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Brain Res Brain Res Rev. 2001 Nov;37(1-3):178-200.

Steroid-induced plasticity in the sexually dimorphic vasotocinergic innervation of the avian brain: behavioral implications.

Author information

1
Department of Anatomy, Pharmacology, and Forensic Medicine, Laboratory of Neuroendocrinology, Rita Levi Montalcini Center for Brain Repair, University of Torino, Torino, Italy. giancarlo.panzica@unito.it

Abstract

Vasotocin (VT, the antidiuretic hormone of birds) is synthesized by diencephalic magnocellular neurons projecting to the neurohypophysis. In addition, in male quail and in other oscine and non-oscine birds, a sexually dimorphic group of VT-immunoreactive (ir) parvocellular neurons is located in a region homologous to the mammalian nucleus of the stria terminalis, pars medialis (BSTm) and in the medial preoptic nucleus (POM). These cells are not visible in females. VT-ir fibers are present in many diencephalic and extradiencephalic locations. Quantitative morphometric analyses demonstrate that, in quail, these elements are expressed in a sexually dimorphic manner (males>females) in regions involved in the control of different aspects of reproduction: i.e., the POM (copulatory behavior), the lateral septum (secretion of gonadotropin-releasing hormone [GnRH]), the nucleus intercollicularis (control of vocalizations), and the locus coeruleus (the main noradrenergic center of the avian brain). In many of these regions, VT-ir fibers are closely related to aromatase-ir, GnRH-ir, or estrogen receptor-expressing neurons. This dimorphism has an organizational nature: administration of estradiol-benzoate to quail embryos (a treatment that abolishes male sexual behavior) results in a dramatic decrease of the VT-immunoreactivity in all sexually dimorphic regions of the male quail brain. Conversely, the inhibition of estradiol (E2) synthesis during embryonic life (a treatment that stimulates the expression of male copulatory behavior in adult testosterone (T)-treated females) results in a male-like distribution of VT-ir cells and fibers. Castration markedly decreases the immunoreactivity in both the VT-immunopositive elements of the BSTm and the innervation of the SL and POM, whereas T-replacement therapy restores the VT immunoreactivity to a level typical of intact birds. These changes reflect modifications of VT mRNA concentrations (and probably synthesis) as demonstrated by in situ hybridization and they are paralleled by similar changes in male copulatory behavior (absent in castrated male quail, fully expressed in CX+T males). The aromatization of T into estradiol (E2) also controls VT expression and, in parallel limits the activation of male sexual behavior by T. In castrated male quail, the restoration by T of the VT immunoreactivity in POM, BSTm and lateral septum could be fully mimicked by a treatment with E2, but the androgen 5alpha-dihydrotestosterone (DHT) had absolutely no effect on the VT immunoreactivity in these conditions. At the doses used in this study, DHT also did not synergize with E2 to enhance the density of VT immunoreactive structures. Systemic or i.c.v. injections of VT markedly inhibit the expression of all aspects of male sexual behavior. VT, presumably, does not simply represent one step in the biochemical cascade of events that is induced by T in the brain and leads to the expression of male sexual behavior. Androgens and estrogens presumably affect reproductive behavior both directly, by acting on steroid-sensitive neurons in the preoptic area, and indirectly, by modulating peptidergic (specifically vasotocinergic) inputs to this and other areas. The respective contribution of these two types of actions and their interaction deserves further analysis.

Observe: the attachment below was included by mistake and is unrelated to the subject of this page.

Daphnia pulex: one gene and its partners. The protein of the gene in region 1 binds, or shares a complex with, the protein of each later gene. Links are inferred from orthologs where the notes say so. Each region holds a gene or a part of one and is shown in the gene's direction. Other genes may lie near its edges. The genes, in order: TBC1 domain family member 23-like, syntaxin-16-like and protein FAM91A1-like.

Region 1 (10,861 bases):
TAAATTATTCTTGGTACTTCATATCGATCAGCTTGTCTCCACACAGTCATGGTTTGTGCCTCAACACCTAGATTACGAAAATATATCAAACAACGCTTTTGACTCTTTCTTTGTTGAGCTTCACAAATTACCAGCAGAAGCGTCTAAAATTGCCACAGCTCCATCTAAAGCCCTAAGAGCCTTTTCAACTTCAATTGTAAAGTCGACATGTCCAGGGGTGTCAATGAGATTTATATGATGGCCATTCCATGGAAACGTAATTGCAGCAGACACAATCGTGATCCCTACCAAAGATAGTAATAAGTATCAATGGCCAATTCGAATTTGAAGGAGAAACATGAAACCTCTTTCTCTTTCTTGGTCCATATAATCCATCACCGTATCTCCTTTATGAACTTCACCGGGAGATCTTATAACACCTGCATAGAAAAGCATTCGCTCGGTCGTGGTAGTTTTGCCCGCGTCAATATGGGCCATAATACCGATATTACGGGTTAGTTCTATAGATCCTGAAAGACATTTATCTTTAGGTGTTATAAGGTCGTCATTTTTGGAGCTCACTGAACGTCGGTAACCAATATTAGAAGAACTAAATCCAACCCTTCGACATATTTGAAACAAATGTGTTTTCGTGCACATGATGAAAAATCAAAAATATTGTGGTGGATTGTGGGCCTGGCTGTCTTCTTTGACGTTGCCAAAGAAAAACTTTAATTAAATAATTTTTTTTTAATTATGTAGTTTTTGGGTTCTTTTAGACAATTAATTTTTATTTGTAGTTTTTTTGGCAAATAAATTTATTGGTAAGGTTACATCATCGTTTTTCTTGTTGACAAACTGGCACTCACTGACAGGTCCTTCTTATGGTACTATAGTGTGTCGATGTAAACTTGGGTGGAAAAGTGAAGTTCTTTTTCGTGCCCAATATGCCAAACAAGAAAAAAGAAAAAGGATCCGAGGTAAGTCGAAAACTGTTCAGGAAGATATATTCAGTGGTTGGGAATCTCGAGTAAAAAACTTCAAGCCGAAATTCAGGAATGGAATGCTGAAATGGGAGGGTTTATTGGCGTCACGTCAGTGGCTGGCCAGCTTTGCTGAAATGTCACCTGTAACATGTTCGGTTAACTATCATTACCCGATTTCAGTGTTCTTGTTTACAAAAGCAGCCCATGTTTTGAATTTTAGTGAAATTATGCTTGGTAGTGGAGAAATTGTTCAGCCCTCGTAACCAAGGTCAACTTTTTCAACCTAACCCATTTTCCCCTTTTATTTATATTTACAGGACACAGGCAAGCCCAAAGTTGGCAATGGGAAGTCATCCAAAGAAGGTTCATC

PMID:
11744086
[Indexed for MEDLINE]

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